SO SAD ...
After four books and five record-breaking movies, it has come to an end.
For some this means rejoicing. For others like myself it leaves more of a bittersweet feeling. "Breaking Dawn-- Part 2" concludes "The Twilight Saga" by Stephanie Meyer, the series that has had women of all ages drooling for the past five years while dragging men alongside them to the theater.
When the first "Twilight" movie came out, I couldn't wait to see it. I was only 12 at the time and so I wasn't allowed to go to the midnight showing. Instead I had a "Twilight" party the Friday that the movie came out where we all made sweats and T-shirts to sport our "Twilight" pride. But throughout the series, my enthusiasm to see the movies slowly faded and with each one, I was less and less excited.
So while I wasn't very excited to see "Breaking Dawn -- Part 2," I think a small part -- or rather a big part of me -- didn't want to see it simply because I didn't want the series to end. Even though the new film brought in a whopping $141 million opening weekend, it did not beat the record of the second movie, "New Moon," which brought in $142.8 million when it debuted. But regardless of how much money this finale brought in, it failed to disappoint.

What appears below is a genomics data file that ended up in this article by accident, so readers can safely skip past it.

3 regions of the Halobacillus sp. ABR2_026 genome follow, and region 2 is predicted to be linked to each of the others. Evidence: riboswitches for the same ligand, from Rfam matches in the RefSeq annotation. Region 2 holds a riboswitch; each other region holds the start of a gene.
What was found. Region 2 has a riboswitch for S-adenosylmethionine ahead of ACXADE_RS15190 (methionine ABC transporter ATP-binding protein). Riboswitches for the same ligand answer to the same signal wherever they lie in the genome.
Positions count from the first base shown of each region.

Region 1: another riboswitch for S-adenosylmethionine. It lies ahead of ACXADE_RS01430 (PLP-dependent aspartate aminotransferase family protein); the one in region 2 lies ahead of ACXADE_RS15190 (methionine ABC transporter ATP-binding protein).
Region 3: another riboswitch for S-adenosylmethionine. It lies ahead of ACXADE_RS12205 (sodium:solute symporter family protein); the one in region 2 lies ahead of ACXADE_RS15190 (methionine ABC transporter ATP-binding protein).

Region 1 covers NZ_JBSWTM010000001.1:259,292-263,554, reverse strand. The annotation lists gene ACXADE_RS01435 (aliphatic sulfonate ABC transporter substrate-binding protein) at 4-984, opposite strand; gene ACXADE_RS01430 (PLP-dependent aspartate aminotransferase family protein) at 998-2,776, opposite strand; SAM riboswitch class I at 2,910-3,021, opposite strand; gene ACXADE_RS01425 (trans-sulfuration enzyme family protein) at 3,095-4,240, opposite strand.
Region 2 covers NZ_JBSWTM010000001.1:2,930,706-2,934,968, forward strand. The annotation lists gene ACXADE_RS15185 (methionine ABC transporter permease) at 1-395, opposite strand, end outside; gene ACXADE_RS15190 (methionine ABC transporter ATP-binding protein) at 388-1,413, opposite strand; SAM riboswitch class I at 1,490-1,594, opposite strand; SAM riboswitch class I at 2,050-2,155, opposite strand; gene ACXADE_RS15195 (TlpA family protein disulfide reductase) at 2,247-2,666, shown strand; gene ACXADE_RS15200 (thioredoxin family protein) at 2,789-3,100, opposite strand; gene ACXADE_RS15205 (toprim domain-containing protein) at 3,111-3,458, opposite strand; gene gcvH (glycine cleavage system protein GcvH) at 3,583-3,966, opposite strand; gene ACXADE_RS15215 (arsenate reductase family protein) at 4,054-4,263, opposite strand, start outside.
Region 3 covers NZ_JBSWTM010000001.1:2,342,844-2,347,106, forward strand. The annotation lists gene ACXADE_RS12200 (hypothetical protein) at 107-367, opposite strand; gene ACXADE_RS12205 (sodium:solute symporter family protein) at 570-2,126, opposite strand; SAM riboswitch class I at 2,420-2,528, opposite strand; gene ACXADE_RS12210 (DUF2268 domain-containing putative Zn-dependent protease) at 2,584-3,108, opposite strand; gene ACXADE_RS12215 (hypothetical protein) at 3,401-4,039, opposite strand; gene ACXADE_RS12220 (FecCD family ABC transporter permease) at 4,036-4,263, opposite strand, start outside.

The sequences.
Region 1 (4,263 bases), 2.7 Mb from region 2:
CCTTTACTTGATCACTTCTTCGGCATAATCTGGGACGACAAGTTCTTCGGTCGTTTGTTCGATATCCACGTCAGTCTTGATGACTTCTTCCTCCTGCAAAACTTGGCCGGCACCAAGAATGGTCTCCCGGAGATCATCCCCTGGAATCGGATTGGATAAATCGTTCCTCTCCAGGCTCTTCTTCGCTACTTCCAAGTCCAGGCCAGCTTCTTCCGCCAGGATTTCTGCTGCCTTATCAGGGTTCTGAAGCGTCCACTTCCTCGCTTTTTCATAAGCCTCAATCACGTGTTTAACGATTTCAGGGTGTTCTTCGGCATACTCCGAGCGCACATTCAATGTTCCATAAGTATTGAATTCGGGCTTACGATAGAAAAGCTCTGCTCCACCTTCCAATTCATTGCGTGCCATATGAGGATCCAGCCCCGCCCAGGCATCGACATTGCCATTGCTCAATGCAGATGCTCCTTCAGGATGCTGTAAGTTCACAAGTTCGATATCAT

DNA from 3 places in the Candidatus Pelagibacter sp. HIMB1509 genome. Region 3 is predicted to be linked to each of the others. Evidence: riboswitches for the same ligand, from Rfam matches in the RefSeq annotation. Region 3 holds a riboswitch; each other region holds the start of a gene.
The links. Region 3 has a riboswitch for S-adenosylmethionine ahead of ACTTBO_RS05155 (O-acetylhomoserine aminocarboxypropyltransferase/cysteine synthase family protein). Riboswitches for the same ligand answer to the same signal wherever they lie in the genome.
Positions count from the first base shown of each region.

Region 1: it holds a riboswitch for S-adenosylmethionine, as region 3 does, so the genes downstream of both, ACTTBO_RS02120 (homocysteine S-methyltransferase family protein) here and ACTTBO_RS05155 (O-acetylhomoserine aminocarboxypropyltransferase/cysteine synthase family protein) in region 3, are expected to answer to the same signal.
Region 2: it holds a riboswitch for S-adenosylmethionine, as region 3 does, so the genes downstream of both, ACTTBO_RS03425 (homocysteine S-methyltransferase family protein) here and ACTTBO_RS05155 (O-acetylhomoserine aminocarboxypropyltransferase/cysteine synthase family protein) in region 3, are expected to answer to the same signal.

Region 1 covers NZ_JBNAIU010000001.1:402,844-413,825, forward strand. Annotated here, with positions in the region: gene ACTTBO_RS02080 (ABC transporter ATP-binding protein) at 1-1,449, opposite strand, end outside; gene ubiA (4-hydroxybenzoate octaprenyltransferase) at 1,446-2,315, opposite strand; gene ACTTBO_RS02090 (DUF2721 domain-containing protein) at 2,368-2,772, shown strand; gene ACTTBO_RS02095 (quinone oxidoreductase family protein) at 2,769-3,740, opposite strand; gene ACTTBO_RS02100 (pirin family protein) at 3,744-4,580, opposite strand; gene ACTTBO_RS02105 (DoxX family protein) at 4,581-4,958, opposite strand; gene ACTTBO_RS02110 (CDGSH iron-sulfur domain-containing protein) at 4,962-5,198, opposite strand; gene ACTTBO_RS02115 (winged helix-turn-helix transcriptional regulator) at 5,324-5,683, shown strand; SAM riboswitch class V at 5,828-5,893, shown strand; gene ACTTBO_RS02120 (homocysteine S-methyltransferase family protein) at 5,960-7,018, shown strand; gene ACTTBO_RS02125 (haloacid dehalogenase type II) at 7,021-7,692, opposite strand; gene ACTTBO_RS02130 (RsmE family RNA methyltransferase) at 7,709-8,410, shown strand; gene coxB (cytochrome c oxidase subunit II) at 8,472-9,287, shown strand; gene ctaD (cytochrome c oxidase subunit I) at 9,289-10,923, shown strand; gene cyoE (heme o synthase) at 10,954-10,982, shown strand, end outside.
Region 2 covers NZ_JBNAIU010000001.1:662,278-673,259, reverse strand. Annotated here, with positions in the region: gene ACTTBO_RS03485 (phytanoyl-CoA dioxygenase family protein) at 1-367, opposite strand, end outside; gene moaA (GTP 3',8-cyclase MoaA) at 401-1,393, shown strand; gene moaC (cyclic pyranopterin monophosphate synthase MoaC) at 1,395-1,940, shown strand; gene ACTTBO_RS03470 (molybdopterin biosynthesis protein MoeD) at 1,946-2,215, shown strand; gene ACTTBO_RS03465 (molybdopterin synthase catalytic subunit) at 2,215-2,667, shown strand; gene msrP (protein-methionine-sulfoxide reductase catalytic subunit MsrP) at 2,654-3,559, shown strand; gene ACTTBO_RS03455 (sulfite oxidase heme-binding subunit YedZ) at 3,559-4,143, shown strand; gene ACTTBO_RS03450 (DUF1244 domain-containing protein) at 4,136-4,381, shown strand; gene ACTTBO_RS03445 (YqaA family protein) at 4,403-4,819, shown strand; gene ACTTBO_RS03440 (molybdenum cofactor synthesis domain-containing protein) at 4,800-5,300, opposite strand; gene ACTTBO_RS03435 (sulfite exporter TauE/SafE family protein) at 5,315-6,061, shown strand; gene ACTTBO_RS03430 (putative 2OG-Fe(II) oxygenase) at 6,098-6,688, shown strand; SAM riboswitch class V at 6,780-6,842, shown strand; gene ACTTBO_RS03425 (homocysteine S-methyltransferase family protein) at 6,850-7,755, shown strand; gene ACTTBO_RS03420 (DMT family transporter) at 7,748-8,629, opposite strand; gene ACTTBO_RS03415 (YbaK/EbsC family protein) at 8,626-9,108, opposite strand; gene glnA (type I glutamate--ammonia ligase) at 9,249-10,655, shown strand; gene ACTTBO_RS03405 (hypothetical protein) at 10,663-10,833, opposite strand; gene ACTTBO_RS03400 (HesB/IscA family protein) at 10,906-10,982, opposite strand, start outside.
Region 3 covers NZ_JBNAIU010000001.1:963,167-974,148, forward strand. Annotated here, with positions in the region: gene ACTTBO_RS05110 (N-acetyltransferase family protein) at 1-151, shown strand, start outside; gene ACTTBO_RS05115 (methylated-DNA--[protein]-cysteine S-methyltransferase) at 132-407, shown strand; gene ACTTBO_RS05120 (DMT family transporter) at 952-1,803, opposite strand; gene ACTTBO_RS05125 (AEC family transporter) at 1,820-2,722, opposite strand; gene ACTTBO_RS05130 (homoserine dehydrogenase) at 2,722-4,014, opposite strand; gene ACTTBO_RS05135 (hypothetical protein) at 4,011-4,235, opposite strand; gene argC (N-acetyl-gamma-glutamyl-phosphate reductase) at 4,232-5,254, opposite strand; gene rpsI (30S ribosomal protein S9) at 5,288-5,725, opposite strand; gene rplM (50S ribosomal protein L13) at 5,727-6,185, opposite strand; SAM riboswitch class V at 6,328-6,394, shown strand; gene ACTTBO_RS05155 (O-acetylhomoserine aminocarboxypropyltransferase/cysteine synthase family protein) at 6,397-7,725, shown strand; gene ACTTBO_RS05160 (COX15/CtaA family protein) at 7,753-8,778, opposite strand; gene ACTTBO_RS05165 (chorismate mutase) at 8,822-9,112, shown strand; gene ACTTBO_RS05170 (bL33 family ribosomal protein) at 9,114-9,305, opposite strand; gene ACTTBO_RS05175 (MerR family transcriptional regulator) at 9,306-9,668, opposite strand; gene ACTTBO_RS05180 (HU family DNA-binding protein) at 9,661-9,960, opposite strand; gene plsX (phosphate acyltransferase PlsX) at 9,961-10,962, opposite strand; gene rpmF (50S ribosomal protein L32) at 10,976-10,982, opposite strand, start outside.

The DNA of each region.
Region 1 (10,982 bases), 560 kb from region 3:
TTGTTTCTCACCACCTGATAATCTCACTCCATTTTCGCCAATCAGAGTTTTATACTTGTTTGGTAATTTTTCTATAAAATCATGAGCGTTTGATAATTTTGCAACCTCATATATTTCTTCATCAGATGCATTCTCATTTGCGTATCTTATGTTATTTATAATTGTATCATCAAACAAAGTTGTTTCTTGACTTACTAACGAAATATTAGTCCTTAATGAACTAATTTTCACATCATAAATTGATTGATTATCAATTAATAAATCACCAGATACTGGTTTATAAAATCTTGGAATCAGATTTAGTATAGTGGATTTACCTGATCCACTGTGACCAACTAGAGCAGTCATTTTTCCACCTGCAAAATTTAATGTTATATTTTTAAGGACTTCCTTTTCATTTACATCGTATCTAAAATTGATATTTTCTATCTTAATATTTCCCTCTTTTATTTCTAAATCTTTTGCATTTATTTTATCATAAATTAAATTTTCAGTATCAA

When the first "Twilight" film came out in 2008, every little detail was scrutinized in comparison to Meyer's books. "Breaking Dawn -- Part 2" hasn't been compared to the books as much as the other movies were. Perhaps this is because it's been so long since I read "Breaking Dawn" that I simply can't remember enough in order to compare it to the books.
However, I do remember enough about the books that when the fight against the Volturi began I knew that there were surprises in store. These elements of surprise added to the movie by keeping you on the edge of your seat, even though it was a story that you had already heard before.
The ending of this film is one that ventured away from that of the ending of the books, however. It is one that takes you on a journey of Edward and Bella and how "the lion fell in love with the lamb." Bella has a surprise for Edward and this surprise is a great way to end the series as it takes us back to the beginning and recaps all of those memories that made us all fall in love with "Twilight" in the first place. It also made me realize how sad I am that it has come to an end.
I cried my eyes out when I finished reading "Breaking Dawn." Now that may have been because it was 4 in the morning and I had been reading nonstop since midnight when the book was released, but either way, I was sad when it ended then and I'm sad that it has ended now.